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The Sin of Jesus (1961)

Up until the 1960s, the cinema depiction of Jesus followed a consistent standard in terms of how He was depicted – the long-haired, bearded, white-robed Jesus of Renaissance paintings – as well as in the manner of how He conducted himself. The big screen Jesus was a symbol of piety and respect, with filmmakers and actors working with a clearly defined parameter.
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A Selection of Shorts from FilmOut San Diego [FilmOut San Diego 2018]

Hookup (USA) (2018)
Adam found a hookup on an app and is going to meet up with him at his place. When he gets there, he is smitten by the man and his great taste. Once things start moving forward to their intended destination, Adam finds himself in a regrettable situation.

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A Selection of the Short Film of Toronto True Crime Film Festival [Toronto True Crime Film Festival 2018]

Don’t Be a Hero (USA) (2018)
In this short film by writer/director Pete Lee, Missy Pile plays Lizzi Jo a middle-aged woman living with her mother, working a dead-end job, who robs bank to break her monotonous life every once in a while. In this inspired by a true story film, the storytelling is strong and the acting is on point. The costumes are fun and the way this is all shot is fantastic. The film starts off with synthwave which feels annoying at first, but then becomes a big part of the film and of what helps it feel complete. It’s a short that is potent on emotions and filled with talented people in all positions.

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Family Game Night (2018)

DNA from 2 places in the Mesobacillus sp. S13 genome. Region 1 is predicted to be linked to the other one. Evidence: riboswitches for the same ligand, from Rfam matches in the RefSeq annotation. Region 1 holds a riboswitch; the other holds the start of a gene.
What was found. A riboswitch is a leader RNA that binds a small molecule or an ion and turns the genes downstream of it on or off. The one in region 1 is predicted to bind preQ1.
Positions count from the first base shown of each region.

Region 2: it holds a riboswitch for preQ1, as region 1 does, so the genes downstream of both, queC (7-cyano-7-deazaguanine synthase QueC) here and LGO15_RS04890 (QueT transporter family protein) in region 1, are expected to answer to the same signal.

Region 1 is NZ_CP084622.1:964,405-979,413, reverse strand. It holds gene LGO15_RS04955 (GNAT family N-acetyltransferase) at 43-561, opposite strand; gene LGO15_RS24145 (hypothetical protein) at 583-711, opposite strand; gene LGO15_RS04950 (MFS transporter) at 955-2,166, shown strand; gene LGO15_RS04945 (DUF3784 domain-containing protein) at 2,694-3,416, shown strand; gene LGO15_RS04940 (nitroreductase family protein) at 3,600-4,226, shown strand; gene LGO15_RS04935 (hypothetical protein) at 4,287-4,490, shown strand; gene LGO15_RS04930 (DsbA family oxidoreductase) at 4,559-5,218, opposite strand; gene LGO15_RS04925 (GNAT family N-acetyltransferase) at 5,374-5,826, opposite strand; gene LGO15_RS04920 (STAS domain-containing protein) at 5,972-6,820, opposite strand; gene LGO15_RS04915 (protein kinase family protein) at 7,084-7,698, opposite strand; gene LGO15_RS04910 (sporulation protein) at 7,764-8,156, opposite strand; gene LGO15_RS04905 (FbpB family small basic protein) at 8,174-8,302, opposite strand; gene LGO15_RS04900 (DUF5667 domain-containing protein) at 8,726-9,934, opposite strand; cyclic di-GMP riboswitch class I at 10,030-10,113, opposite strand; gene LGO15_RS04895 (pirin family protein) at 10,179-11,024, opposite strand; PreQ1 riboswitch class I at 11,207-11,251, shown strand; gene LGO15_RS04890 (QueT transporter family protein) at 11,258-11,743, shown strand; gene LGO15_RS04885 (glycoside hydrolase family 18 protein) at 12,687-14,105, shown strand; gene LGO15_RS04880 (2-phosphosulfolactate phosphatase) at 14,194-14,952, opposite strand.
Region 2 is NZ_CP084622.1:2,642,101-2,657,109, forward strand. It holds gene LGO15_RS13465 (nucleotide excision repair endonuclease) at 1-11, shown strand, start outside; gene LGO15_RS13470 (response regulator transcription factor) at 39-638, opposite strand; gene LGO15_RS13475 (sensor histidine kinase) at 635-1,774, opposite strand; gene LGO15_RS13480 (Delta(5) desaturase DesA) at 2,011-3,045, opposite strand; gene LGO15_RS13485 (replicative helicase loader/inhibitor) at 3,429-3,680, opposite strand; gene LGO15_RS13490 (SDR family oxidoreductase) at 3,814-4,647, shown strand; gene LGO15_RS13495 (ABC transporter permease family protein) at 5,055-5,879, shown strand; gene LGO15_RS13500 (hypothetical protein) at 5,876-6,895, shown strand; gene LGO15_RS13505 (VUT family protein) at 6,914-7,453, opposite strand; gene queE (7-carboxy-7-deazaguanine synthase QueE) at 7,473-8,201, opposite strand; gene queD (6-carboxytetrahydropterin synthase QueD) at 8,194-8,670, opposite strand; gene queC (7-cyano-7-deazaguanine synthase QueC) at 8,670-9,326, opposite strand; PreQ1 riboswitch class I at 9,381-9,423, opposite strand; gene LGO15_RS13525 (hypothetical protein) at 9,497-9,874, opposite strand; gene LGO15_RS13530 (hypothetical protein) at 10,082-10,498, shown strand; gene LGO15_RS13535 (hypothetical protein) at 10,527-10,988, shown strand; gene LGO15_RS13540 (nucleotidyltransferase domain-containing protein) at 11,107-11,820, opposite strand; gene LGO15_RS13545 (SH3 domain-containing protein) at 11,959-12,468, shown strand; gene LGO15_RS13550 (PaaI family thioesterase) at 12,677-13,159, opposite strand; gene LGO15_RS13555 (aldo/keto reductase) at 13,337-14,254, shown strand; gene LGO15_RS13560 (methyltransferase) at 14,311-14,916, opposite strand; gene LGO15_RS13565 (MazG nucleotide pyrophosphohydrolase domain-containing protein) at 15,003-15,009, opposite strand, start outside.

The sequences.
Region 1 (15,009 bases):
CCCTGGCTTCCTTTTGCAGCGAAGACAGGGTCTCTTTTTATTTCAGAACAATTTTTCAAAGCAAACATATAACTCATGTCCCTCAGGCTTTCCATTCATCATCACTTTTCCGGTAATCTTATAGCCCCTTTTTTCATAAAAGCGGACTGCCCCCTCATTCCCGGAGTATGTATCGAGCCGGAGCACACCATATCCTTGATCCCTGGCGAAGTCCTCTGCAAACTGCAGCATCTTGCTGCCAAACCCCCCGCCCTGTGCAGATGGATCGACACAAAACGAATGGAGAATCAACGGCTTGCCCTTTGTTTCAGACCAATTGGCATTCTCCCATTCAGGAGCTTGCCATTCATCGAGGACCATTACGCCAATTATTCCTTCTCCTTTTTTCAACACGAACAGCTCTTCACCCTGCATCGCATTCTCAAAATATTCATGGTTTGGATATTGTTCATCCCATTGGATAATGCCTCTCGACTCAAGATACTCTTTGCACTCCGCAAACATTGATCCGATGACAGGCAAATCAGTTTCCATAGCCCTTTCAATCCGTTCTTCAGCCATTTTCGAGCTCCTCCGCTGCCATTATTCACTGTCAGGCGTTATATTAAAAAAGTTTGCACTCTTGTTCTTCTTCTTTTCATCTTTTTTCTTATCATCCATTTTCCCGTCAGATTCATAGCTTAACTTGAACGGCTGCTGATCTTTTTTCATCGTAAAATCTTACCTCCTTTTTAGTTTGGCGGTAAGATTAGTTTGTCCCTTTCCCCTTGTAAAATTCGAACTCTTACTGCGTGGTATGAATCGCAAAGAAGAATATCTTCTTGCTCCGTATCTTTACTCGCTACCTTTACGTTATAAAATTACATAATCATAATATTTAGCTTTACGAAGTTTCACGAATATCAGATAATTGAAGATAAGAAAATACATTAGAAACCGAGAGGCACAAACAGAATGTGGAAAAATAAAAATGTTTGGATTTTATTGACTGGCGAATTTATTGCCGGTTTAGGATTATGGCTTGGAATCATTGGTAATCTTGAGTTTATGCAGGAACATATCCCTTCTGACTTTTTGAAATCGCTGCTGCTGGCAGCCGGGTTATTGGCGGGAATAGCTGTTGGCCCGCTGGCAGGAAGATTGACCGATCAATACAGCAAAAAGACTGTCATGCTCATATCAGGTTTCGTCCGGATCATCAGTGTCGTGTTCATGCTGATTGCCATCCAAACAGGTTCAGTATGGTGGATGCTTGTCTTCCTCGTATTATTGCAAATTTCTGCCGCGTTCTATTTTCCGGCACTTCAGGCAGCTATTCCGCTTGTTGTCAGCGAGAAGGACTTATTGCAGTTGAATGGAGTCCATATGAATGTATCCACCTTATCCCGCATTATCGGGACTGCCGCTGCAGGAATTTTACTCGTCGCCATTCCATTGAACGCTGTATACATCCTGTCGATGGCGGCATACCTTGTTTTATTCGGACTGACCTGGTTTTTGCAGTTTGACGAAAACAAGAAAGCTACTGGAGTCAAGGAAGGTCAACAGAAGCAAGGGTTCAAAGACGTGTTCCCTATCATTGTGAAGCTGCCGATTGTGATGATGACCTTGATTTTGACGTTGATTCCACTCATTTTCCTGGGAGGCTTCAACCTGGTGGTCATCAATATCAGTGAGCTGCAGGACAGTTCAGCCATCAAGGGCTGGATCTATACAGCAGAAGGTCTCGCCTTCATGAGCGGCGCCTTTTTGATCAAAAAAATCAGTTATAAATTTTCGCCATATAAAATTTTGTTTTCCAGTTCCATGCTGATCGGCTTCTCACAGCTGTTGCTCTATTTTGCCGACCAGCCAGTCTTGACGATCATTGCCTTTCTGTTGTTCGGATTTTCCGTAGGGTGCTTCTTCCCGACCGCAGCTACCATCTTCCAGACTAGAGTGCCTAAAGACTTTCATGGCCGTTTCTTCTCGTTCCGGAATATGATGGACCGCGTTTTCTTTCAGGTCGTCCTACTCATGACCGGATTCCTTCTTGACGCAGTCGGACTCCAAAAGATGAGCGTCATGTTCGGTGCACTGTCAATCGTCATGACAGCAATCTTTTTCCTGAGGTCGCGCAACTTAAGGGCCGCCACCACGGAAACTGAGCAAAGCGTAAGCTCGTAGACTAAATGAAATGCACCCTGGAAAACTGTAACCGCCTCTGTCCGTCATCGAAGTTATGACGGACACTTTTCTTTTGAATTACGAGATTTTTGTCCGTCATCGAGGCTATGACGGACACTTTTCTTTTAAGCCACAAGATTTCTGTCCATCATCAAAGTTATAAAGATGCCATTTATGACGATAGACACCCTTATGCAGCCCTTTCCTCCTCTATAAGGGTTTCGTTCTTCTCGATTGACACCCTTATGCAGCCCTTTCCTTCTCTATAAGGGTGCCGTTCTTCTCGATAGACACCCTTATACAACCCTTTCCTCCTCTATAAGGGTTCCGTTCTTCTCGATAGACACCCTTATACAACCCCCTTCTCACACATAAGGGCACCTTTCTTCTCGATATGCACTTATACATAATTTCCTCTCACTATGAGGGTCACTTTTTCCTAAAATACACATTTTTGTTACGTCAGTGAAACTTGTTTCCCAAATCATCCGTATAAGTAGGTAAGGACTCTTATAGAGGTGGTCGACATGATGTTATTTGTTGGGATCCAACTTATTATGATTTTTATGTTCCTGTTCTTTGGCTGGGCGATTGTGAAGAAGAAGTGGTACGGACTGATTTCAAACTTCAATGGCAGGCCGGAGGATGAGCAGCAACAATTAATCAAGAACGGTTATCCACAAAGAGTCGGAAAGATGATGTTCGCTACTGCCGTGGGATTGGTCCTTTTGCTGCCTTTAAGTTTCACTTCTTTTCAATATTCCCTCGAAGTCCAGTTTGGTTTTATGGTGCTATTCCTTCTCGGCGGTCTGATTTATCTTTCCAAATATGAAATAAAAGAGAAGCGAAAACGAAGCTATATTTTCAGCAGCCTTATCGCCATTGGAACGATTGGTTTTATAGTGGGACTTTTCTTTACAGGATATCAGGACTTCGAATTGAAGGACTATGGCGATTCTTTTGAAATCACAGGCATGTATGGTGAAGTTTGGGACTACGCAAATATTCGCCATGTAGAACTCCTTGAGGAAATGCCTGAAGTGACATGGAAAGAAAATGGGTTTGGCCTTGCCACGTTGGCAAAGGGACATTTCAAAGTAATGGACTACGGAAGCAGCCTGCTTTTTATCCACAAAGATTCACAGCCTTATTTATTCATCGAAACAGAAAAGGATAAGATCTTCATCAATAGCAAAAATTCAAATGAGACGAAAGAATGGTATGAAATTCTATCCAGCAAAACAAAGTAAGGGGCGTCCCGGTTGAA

Nicholas Ferwerda’s “Family Game Night” is a short that I could actually see becoming a feature film somewhere down the road. The potential for a dark comedy horror film is right there. As a short though, it’s a very good and very darkly eccentric horror film with a fun twist on the conventional nuclear family concept that entertains successfully.

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Paul’s Bad Day (2017)

A man wakes up from a black out and everyone around him is reacting rather peculiarly to his waking up.

Written and directed by Phil Bucci, Paul’s Bad Day is an uber short with a good impact and a fun twist on its subject. As a horror sub-genre that is quite overdone these day (and it will not be revealed here to keep some surprise), this new take on it is a breath of fresh air. The very short runtime forces it to be concise and straight to the point, something that is highly appreciated and shows that the filmmaker knows how to use the less-is-more approach to horror.

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Solutions (2017)

Derek is a man who can do big things for big people, and one night he meets with a politician who wants to become the next president. With a lot of money at hand, Derek begins fixing operations for Derek and investigating his rivals. The only catch this time is that Derek has his son Damon alongside him and is showing him the business of getting to know people, and not trusting anyone. Zachary Halfter’s “Solutions” is a fine movie that mixes “Roger Dodger” with “The Sting” in that it’s about a teacher imparting some tough lessons on an apprentice.

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Shadow (2018)

Nicholas Goodwin’s “Shadow” is a masterfully done drama about exploitation and an all too common look at how society perceives sexual standards among men and women. I wish “Shadow” had a longer time to dwell on the ideas it presents, as well as the event that goes unnoticed more times than not. Revell Carpenter is excellent as a young girl named Jane who is struggling with her feelings while in college.

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